Paris Agreement was good for subsidized big business, but not Americans
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Not everyone was thrilled with President Trump’ s decision to withdraw from the Paris climate agreement, and they’ve made no secret of their disappointment. CEOs Elon Musk and Bob Iger, for example, have resigned from President Trump’s business advisory council in protest of his decision.

These and other titans of industry have argued that abiding by the pact’s requirements would be good for the U.S. economy. Yet one can’t help but note that many of the businesses boosting the Paris accord get a big boost in profits from global warming policies.

Take Elon Musk, for example. Two of his companies, Tesla and SolarCity, have accepted billions in global-warming-predicated government loans and federal tax credits. Put another way, Musk has a multibillion-dollar personal stake in global warming.

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Nor is mogul Musk alone. GE, Microsoft, Google, JP Morgan, Bank of America, Goldman Sachs, Morgan Stanley – all benefit from “warmist” tax equity arrangements that allow them to take a 30 percent federal investment tax credit when financing solar projects. 

 

That preferential tax treatment can be worth hundreds of millions of dollars per deal. In 2013, for example, Goldman Sachs offered a $500 million financing arrangement for SolarCity rooftop solar leases. 

Goldman Sachs has also been associated with other solar projects beholden to the federal taxpayer for financial backing. They include the Desert Sunlight utility solar project (with over $350 million in stimulus funds and a nearly $1.5 billion loan guarantee from the Department of Energy) and the Alamosa Solar Generating Project (with cash grant from Treasury exceeding $35 million and a more than $90 million loan guarantee from the Department of Energy).

GE’s Shepherds Flat wind farm received over $1.2 billion in federal and state subsidies, despite the Obama administration’s estimation that it would “likely move without the [Department of Energy] loan guarantee.” The Obama administration also determined the climate benefits fell short of the total subsidies by a factor of six.

Google, General Electric, Chevron, BP, and Statoil are among a host of companies that own Ivanpah, the solar farm boondoggle that has cost Californians and federal taxpayers hundreds of millions. And while oil companies certainly see a threat in global warming policies that target use of conventional fuels as policy “losers,” companies like ExxonMobil andChevron also have considerable resources in natural gas, a “winner” in global warming-inspired policies like the Clean Power Plan or a carbon tax that primarily targets coal.

Corporations love it when governments jump on the global warming bandwagon. They get “free money” through subsidies like renewable tax credits, government backed loans and loan guarantees, and grants, and artificially high demand through state-level mandates to use renewable energy. It allows them to double and triple dip in the pot of taxpayer dollars.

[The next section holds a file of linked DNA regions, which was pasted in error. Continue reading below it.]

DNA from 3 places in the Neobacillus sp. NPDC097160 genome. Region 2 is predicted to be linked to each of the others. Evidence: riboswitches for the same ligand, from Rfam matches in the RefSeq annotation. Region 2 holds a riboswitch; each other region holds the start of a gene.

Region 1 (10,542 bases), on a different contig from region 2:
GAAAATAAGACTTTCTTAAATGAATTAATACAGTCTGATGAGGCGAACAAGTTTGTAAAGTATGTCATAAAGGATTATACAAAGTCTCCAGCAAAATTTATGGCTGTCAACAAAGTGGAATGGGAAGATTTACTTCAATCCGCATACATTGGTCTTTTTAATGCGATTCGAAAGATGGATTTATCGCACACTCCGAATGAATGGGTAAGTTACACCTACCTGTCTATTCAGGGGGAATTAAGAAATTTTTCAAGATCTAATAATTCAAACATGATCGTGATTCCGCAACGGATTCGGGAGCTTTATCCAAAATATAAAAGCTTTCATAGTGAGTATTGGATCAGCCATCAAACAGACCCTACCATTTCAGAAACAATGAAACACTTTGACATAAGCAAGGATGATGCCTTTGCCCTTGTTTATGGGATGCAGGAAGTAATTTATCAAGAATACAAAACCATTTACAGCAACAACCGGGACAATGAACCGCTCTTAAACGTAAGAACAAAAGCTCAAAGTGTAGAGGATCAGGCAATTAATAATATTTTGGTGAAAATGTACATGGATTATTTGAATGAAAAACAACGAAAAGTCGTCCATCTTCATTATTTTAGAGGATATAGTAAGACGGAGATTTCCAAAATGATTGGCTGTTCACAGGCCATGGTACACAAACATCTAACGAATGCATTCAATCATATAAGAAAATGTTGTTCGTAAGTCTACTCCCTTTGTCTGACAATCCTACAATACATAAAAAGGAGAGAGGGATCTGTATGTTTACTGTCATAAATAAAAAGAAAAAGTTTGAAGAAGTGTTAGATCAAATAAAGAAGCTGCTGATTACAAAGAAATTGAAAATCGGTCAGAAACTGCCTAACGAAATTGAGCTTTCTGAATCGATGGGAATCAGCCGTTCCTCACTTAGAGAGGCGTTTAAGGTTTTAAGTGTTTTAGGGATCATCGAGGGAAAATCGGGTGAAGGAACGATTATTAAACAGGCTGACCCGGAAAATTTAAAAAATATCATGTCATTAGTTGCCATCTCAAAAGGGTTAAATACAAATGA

But experts inside and out of the financial world warn that these policies are not just wasteful; they could be creating a market bubble ready to burst.  Furthermore, they mask the price point at which these technologies are economically competitive.

“Free money” aside, large international companies like large international regulatory schemes (such as the Paris protocol) because they like certainty and hate competition. By being at the Paris-set table, large international companies have a shot at minimizing regulatory uncertainty and their own risk.

Oil companies, for example, see it as an opportunity to cut their losses. Shell CEO Ben van Beurden said that “One of the biggest concerns that I have around climate change is the unpredictability in which governments will go about it. If we have a very clear understanding that governments, successive governments, will continue to act consistently with a certain policy set that we believe in, I have no issue with it.”

Big companies can afford big lobbying firms to “work” the regulators, limiting damage to their own bottom lines and freezing out smaller competitors through regulatory requirements. And when regulations impose a heavy compliance burden, large companies can often absorb those costs or pass them on to consumers. 

In that sense, big business and big government have walked hand in hand for decades. Small wonder the New York Times found that small businesses regarded President Trump’s Paris decision so positively.

Leaving the Paris Protocol is not about bailing out the shrinking coal industry. And nothing about withdrawing from Paris precludes companies from investing in renewable technologies with their own money. But for American workers and consumers, the costs of Paris far outweighed the benefits. What’s good for subsidized big business isn’t necessarily good for the economy or the people.

Katie Tubb is a policy analyst specializing in energy and environmental issues at The Heritage Foundation’s Roe Institute for Economic Policy Studies.


The views expressed by contributors are their own and are not the views of The Hill.